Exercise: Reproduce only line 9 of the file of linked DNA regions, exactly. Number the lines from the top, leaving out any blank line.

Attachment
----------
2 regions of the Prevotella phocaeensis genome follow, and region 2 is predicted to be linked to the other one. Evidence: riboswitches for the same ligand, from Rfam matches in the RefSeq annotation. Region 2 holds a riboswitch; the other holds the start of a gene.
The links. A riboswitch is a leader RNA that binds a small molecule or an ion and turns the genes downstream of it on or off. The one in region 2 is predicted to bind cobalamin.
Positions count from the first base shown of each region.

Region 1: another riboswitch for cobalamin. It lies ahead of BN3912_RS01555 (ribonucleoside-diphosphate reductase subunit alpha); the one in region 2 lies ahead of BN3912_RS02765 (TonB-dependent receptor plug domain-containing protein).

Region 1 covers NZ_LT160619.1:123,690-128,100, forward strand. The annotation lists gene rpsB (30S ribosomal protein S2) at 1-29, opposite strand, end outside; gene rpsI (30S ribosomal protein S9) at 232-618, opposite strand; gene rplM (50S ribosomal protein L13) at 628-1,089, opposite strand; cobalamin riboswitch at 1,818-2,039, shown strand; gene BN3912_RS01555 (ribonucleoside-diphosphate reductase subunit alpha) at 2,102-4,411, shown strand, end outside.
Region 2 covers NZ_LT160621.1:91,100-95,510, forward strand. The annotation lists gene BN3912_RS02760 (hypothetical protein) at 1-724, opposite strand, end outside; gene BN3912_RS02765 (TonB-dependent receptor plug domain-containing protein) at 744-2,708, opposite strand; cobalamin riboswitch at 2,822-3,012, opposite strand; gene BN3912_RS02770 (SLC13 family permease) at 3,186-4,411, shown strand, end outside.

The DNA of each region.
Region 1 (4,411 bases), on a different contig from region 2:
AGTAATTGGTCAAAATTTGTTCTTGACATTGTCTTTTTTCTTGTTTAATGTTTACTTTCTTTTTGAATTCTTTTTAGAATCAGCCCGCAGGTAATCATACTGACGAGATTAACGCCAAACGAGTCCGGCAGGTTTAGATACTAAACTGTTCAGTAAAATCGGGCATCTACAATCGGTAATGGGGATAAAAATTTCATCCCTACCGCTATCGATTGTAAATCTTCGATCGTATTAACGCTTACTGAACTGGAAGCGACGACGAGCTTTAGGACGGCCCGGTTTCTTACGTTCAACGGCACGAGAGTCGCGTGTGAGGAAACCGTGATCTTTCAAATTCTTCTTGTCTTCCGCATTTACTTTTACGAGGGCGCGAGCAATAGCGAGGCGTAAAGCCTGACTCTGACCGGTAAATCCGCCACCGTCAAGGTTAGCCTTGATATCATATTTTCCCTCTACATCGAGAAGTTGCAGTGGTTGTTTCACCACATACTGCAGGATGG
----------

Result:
AGTAATTGGTCAAAATTTGTTCTTGACATTGTCTTTTTTCTTGTTTAATGTTTACTTTCTTTTTGAATTCTTTTTAGAATCAGCCCGCAGGTAATCATACTGACGAGATTAACGCCAAACGAGTCCGGCAGGTTTAGATACTAAACTGTTCAGTAAAATCGGGCATCTACAATCGGTAATGGGGATAAAAATTTCATCCCTACCGCTATCGATTGTAAATCTTCGATCGTATTAACGCTTACTGAACTGGAAGCGACGACGAGCTTTAGGACGGCCCGGTTTCTTACGTTCAACGGCACGAGAGTCGCGTGTGAGGAAACCGTGATCTTTCAAATTCTTCTTGTCTTCCGCATTTACTTTTACGAGGGCGCGAGCAATAGCGAGGCGTAAAGCCTGACTCTGACCGGTAAATCCGCCACCGTCAAGGTTAGCCTTGATATCATATTTTCCCTCTACATCGAGAAGTTGCAGTGGTTGTTTCACCACATACTGCAGGATGG